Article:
St. Thomas on the prayerless soul

The prayerless soul makes no progress whatever.

Attr. St. Thomas Aquinas

After a little poking around, I found this:

Some of the Angelic Doctor’s neat sayings caught in familiar conversation have been preserved. “The poverty of a discontented religious is a useless expense.” “The prayerless soul makes no progress whatever.” “A religious without prayer resembles a soldier fighting without weapons.” “Idleness is the devil’s hook, on which any bait is tempting.” “I cannot understand how anyone conscious of mortal sin can laugh or be merry.” When asked how to detect a spiritual-minded man, he gave this reply: “He who is constantly chattering about frivolous things, who fears being despised, who is weary of life, whatever marvels he may work, I do not look on him as a perfect man, since all he does is without foundation, and he who cannot suffer is ready for a fall”. To his sister Theodora, inquiring how to become a saint, he replied with a single word, “Velle,” or “Resolve”.

The source is a 1911 biography of St. Thomas, but that’s good enough for me to regard this as probably an authentic tradition.

And this is the reason I almost always ask people in Confession if they’re praying daily….

St. Thomas Aquinas: Love them both

We must love them both, those whose opinions we share and those whose opinions we reject, for both have labored in the search for truth, and both have helped us in finding it.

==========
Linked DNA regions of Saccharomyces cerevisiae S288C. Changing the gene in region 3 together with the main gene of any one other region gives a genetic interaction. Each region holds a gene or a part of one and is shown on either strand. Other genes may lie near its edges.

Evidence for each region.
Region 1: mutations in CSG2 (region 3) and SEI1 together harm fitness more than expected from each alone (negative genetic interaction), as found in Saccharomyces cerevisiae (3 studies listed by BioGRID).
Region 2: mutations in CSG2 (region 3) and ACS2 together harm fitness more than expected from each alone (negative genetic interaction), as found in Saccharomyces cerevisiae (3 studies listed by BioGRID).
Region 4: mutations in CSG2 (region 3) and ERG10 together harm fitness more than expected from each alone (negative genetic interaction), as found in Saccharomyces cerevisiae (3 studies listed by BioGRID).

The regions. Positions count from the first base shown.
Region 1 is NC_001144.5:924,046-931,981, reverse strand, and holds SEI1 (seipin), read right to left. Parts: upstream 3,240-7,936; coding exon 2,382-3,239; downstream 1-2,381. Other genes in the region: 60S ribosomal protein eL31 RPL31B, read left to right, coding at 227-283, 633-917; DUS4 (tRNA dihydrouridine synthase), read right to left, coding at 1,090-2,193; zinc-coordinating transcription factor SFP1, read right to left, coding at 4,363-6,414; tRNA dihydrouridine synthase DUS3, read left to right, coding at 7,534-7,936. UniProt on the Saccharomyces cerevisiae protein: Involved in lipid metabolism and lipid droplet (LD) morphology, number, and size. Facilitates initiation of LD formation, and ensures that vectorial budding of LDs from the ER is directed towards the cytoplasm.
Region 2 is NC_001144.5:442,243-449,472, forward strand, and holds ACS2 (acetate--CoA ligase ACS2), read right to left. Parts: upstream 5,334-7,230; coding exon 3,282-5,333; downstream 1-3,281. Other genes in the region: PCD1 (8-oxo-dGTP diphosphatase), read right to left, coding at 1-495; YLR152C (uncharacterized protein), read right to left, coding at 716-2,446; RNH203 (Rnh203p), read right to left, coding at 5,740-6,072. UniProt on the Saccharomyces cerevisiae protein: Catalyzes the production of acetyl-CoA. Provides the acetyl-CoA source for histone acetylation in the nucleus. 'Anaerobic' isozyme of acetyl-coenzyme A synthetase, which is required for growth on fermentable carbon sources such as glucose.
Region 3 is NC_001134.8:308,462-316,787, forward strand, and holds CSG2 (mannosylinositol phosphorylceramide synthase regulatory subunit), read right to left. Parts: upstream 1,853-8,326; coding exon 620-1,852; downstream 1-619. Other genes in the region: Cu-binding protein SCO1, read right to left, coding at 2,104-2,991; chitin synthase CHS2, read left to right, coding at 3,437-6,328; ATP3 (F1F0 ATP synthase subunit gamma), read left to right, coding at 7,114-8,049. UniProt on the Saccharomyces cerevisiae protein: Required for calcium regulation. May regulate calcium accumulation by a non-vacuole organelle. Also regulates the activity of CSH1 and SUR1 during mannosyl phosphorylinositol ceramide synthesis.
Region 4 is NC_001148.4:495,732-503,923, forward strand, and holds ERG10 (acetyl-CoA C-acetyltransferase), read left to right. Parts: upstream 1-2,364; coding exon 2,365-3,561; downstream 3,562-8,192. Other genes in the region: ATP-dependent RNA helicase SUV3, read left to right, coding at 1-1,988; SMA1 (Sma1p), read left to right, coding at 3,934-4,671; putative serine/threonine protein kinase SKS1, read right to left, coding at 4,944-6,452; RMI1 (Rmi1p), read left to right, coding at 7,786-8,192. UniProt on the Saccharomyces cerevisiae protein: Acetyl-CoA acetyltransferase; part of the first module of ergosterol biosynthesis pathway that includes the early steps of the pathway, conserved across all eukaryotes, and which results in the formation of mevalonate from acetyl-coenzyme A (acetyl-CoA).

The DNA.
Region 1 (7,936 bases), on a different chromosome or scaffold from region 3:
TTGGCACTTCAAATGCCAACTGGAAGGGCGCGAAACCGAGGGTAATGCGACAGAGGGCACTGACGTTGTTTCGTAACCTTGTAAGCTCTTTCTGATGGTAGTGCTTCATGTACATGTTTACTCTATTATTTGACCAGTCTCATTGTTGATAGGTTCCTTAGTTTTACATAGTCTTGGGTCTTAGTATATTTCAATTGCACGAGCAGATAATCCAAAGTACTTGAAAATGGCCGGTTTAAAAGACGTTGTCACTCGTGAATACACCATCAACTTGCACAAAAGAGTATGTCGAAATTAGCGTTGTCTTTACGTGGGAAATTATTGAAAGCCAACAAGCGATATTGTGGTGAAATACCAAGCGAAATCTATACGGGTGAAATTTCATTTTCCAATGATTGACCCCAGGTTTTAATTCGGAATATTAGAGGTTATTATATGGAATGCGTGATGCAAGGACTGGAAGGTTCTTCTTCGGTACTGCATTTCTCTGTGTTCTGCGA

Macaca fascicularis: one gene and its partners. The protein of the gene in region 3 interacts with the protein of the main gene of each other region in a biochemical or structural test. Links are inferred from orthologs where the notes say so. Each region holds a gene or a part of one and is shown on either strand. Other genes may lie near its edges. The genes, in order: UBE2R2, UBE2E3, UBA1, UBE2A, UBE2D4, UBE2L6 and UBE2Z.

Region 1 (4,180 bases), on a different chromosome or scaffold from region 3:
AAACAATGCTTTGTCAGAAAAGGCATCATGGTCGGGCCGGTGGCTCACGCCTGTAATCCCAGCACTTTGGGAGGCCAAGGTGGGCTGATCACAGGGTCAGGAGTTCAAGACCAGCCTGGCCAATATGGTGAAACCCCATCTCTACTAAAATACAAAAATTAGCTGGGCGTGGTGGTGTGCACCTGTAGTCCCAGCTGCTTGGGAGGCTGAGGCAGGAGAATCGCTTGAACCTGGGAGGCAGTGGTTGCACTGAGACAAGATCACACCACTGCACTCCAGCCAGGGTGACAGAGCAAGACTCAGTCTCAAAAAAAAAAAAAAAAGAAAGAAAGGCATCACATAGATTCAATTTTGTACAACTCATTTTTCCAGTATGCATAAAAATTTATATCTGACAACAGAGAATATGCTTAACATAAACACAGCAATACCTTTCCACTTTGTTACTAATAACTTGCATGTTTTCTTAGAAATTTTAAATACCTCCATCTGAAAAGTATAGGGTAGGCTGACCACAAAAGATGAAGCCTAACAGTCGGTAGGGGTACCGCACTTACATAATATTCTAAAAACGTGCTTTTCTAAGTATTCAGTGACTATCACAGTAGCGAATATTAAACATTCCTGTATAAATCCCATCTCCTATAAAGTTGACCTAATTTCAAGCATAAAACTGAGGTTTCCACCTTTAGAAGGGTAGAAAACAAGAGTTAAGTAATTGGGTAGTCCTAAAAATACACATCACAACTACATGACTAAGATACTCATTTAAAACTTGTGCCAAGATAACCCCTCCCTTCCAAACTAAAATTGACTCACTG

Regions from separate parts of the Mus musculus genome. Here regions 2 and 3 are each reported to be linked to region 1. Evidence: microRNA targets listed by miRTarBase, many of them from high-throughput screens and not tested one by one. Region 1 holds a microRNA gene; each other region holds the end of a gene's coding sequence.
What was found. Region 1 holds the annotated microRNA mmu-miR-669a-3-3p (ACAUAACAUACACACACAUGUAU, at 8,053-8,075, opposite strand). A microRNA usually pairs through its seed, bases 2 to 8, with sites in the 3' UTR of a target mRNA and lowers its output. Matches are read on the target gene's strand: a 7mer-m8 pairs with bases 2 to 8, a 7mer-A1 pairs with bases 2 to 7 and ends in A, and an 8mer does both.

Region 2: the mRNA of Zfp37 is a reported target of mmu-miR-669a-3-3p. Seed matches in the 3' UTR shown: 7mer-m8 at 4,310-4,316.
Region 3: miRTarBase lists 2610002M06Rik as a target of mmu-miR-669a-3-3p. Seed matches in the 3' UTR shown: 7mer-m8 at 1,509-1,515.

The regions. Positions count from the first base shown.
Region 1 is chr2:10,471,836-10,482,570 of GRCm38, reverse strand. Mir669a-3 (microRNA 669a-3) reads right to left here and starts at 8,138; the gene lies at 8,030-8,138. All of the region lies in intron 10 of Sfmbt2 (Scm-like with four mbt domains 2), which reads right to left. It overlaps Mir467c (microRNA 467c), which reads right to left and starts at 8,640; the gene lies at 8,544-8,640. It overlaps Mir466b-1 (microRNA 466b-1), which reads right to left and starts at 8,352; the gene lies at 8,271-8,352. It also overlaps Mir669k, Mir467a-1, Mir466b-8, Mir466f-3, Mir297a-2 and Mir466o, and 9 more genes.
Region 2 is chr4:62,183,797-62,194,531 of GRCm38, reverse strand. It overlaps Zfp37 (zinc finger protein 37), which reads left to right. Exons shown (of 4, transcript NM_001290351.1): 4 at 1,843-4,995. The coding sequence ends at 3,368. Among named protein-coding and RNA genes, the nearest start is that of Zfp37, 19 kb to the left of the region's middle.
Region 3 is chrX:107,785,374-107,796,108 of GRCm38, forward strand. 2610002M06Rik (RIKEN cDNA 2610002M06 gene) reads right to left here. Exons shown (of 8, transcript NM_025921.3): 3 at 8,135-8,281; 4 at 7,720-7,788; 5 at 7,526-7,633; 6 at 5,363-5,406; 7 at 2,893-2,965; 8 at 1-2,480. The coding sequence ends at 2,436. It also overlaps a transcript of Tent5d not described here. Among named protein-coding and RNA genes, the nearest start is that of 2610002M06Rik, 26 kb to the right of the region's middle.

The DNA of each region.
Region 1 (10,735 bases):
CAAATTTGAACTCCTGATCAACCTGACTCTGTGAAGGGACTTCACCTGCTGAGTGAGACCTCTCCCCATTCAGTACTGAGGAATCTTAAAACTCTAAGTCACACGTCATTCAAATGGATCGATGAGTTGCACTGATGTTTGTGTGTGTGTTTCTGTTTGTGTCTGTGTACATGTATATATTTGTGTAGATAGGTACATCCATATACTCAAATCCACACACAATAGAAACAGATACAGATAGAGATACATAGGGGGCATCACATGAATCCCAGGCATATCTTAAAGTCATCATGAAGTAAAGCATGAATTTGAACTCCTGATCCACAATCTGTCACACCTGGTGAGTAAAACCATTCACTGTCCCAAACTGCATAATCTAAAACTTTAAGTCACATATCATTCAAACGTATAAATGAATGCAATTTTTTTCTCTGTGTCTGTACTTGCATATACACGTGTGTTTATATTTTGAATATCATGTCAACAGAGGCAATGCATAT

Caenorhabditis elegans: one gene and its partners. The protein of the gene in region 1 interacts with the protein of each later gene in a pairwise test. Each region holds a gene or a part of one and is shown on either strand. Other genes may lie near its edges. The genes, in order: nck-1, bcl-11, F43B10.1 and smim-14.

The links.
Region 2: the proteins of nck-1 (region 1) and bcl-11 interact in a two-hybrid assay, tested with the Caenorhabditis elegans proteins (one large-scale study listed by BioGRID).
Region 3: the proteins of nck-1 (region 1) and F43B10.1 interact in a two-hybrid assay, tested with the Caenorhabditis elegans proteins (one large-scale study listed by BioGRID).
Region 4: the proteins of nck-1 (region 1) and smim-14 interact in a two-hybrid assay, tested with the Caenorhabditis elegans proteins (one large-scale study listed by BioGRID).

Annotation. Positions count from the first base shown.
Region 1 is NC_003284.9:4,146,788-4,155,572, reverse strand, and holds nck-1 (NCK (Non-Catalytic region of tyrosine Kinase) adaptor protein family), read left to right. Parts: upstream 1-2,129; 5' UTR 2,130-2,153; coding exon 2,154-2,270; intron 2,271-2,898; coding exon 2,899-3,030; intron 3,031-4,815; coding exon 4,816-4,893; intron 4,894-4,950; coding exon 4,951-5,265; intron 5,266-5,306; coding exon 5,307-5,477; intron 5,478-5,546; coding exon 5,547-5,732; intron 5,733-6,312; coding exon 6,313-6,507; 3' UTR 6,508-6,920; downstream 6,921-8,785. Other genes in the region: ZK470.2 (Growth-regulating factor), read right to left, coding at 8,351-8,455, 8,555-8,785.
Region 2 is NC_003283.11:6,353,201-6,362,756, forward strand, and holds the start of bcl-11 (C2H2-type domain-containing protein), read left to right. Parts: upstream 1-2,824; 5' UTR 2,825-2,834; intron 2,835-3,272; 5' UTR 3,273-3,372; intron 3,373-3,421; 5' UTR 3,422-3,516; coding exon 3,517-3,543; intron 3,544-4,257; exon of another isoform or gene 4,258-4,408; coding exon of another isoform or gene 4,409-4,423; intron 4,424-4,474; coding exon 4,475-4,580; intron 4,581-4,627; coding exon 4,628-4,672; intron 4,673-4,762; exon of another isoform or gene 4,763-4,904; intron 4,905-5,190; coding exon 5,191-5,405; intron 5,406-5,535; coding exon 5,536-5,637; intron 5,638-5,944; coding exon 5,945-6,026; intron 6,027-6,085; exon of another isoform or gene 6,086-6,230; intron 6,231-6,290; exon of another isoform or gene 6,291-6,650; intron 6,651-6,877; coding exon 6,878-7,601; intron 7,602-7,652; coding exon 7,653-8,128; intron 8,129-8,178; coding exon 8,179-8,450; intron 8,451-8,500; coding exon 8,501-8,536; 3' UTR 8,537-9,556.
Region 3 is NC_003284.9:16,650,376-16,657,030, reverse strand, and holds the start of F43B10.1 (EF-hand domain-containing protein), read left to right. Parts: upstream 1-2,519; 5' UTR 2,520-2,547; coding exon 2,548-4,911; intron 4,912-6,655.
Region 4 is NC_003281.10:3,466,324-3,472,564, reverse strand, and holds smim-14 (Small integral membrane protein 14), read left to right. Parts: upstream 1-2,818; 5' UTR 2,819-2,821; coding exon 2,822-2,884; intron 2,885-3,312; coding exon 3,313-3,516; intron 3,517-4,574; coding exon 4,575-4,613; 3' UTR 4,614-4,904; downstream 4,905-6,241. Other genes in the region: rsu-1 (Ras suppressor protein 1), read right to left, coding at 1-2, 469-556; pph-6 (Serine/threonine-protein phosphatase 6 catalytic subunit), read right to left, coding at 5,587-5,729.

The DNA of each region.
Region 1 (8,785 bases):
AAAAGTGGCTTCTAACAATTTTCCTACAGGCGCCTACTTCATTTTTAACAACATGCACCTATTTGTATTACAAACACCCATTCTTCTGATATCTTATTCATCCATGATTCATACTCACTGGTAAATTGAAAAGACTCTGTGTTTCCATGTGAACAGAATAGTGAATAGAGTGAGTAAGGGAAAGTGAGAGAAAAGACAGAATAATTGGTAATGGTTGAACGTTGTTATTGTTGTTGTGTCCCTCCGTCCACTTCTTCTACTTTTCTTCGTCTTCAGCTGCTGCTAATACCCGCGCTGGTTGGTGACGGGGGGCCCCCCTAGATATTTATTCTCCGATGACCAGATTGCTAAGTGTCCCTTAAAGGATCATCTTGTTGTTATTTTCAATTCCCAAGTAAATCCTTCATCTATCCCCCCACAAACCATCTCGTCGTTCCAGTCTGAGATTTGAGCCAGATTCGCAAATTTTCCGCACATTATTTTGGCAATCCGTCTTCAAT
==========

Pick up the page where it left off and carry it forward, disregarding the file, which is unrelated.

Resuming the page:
Attr. St. Thomas Aquinas

This seems to be the quote du jour for the feast of St. Thomas this year (e.g., in eye-wrenching typography from Word on Fire). But is it authentic?

Yes and no and sort of. After poking around for a bit, I found a good treatment of the question.

TL;DR: It’s attributed to “a commentary on Aristotle” all over the Internet, but St. Thomas wrote a lot of those. I managed to track it down (via the above link) to Sententia super Metaphysicam 12.9.14 (2566). It turns out the the saint is quoting Aristotle, who said this:

And if anyone in treating this subject should be found to form a different opinion from the one stated here, we must respect both views but accept the more certain

Alternative translation: and if those who apply themselves to these matters come to some conclusion which clashes with what we have just stated, we must appreciate both views, but follow the more accurate.

It seems to me that the more accurate view is that Aristotle and St. Thomas are referring to opinions rather than directly to people.

So (a) it’s a statement which St. Thomas is endorsing rather than something that he came up with on his own; (b) it refers to opinions and not to people (IMHO).